In the past few weeks I wasn't working so much on results, but more on a way to make results better in the future: I got my teeth into d3.js. I learned the basic concepts and wrote them down in a GitBook, to be sure that I totally understood them. All the things I learned I tried on a project that is rather personal; it is data that I collected with my friends and that I won't be able to show here without getting in trouble with them.

But today I was working on a evening/night project that I will show here. Two weeks ago I discovered the work of Paul Blickle and liked especially the very complex work about unemployment rates he created with the Datajournalism team at ZEIT Online. 

They did a great job in showing the unemployment rates for all districts in Germany, for each month from 2006 to 2014. Because of the colours used you can easily detect the seasonal unemployment (in the winter, unemployment is usually higher), and the user gets a lot of helpful sort functions. Nice. 

One thing, however, was lacking for me in this great info graphic. When I was skimming the coloured bars, it seemed like the unemployment in some districts changed massively, but was still worse than in other districts, in which it didn't change so much (because the unemployment was low from the very beginning). And I wanted to have this phenomena shown as a graphic: How big are the changes of the unemployment rates for all the districts; how much "travelled" the rate? 

To show that in the graphic above, I used the Google Spreadsheet they provided. First, I got rid of all months except September, to avoid the seasonal changes. Then I found the MAX and MIN value in each row, got the difference of the two values (the change) and sorted by this distance. The result is a graph that shows the highest and lowest unemployment rate of all the districts as points instead of in a graph as we are used to:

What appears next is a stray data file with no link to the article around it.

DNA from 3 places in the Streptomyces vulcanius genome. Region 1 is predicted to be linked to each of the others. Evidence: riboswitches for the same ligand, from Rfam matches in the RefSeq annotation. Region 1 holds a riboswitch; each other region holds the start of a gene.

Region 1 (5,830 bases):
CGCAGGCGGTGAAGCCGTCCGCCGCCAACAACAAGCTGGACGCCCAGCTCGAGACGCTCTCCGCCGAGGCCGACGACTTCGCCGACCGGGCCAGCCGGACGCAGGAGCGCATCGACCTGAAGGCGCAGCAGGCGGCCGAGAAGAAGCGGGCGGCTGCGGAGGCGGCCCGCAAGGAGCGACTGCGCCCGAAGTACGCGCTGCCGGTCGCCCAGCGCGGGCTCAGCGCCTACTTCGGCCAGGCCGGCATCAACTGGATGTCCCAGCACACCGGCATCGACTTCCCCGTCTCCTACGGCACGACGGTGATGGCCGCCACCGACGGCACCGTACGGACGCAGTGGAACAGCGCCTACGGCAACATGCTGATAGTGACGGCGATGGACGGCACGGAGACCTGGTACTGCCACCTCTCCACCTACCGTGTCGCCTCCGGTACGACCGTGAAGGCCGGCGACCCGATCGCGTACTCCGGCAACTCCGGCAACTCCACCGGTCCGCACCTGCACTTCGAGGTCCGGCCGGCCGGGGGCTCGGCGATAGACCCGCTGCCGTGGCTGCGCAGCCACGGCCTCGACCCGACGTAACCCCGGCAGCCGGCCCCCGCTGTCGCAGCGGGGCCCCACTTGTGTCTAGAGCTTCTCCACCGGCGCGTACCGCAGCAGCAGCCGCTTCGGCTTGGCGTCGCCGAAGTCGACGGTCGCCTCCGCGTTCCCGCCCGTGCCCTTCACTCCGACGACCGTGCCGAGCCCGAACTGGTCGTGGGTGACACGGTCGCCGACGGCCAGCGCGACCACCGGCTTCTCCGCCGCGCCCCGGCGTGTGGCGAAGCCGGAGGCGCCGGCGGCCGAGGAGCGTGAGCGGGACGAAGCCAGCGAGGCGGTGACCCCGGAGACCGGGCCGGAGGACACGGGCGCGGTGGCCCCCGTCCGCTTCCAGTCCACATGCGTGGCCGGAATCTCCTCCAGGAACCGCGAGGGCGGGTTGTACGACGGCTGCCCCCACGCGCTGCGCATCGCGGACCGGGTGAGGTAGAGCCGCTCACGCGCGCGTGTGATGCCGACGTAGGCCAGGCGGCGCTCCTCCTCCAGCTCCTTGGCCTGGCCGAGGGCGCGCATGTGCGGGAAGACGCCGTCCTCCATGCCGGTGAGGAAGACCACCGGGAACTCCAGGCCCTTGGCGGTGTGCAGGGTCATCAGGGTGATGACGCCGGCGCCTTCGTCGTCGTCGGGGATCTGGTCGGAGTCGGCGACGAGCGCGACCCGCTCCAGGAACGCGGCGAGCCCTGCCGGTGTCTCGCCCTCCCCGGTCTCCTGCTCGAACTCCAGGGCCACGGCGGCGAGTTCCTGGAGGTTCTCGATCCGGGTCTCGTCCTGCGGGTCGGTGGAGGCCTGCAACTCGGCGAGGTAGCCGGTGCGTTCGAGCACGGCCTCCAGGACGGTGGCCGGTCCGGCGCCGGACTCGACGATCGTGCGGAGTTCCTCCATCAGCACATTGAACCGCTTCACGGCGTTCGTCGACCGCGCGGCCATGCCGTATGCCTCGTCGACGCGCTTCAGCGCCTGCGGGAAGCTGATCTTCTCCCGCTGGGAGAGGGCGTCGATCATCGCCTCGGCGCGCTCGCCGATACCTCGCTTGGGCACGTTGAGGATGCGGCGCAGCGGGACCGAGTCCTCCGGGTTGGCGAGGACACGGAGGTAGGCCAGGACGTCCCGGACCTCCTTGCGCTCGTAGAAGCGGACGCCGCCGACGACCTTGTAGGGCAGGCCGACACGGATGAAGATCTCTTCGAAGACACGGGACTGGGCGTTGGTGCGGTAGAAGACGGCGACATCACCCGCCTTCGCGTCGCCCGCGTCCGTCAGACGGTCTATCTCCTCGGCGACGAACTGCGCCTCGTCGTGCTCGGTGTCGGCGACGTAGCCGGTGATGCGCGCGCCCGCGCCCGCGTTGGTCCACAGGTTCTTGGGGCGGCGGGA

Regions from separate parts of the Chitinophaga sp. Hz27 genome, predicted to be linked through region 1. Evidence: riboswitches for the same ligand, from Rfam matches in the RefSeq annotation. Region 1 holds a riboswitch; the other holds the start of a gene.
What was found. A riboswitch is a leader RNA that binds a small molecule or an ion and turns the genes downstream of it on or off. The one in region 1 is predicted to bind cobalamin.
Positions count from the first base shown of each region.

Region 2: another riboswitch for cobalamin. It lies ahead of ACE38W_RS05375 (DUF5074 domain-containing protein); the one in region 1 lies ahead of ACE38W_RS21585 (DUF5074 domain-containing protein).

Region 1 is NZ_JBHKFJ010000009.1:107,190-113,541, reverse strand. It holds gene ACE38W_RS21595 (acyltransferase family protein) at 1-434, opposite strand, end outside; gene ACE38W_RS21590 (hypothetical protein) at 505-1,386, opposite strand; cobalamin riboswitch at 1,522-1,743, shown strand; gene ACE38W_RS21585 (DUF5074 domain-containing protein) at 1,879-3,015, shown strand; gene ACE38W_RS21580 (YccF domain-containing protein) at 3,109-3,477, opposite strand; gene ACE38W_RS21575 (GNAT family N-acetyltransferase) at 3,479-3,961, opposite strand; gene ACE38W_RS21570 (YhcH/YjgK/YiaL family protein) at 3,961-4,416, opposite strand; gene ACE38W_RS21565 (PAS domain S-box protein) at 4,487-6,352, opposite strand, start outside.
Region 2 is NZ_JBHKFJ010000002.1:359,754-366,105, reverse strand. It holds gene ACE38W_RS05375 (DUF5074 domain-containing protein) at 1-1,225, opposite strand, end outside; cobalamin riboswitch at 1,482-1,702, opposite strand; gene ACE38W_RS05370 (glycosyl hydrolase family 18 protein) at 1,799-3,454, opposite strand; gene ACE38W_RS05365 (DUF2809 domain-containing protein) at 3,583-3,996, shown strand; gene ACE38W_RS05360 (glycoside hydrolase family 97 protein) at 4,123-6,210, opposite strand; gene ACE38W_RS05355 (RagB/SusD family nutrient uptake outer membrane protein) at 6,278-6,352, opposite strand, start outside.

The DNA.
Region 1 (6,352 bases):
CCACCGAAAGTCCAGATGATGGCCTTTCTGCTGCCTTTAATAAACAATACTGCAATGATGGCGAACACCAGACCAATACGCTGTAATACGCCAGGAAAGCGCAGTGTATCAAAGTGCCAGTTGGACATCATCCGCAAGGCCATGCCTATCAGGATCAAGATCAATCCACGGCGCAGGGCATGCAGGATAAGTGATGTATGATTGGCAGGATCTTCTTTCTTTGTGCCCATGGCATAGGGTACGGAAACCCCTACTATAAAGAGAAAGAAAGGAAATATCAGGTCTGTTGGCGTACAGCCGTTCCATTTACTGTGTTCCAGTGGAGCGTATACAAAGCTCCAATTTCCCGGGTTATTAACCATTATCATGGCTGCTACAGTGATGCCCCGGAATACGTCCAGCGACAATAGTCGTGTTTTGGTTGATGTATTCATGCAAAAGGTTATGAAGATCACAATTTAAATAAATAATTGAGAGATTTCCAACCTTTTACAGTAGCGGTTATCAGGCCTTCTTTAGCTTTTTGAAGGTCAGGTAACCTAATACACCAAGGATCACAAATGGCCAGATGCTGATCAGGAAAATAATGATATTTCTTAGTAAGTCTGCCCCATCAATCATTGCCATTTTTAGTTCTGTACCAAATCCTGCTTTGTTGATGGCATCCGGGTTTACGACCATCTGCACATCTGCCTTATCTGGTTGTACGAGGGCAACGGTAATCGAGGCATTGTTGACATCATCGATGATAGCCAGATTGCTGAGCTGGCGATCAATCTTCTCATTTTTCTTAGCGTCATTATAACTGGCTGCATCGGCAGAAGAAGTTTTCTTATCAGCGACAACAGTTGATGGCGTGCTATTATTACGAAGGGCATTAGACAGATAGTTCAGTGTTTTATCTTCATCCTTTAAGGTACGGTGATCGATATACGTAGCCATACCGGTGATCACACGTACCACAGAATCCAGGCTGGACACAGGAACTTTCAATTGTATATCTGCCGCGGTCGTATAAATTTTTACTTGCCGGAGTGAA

What can we see? We see that a lot of districts with a high unemployment rate did a quite good job in getting it down – that's a the right-hand side of the graphic. The biggest change has seen the district "Kyffhäuserkreis", which had unemployment rate of 23% in 2006 and brought it down to 10% in 2013. 


We can also see that some districts which had also high unemployment rates and therefore a high possibility to change, didn't perform so well: They stay at the top left corner of the graphic. 

But of course, it is somehow unfair to measure the change; especially for the districts with an already very low unemployment rate. They are at the bottom-left corner. 

Now, hover effects and sorting possibilities would be nice. Sigh. Well, I'm getting there.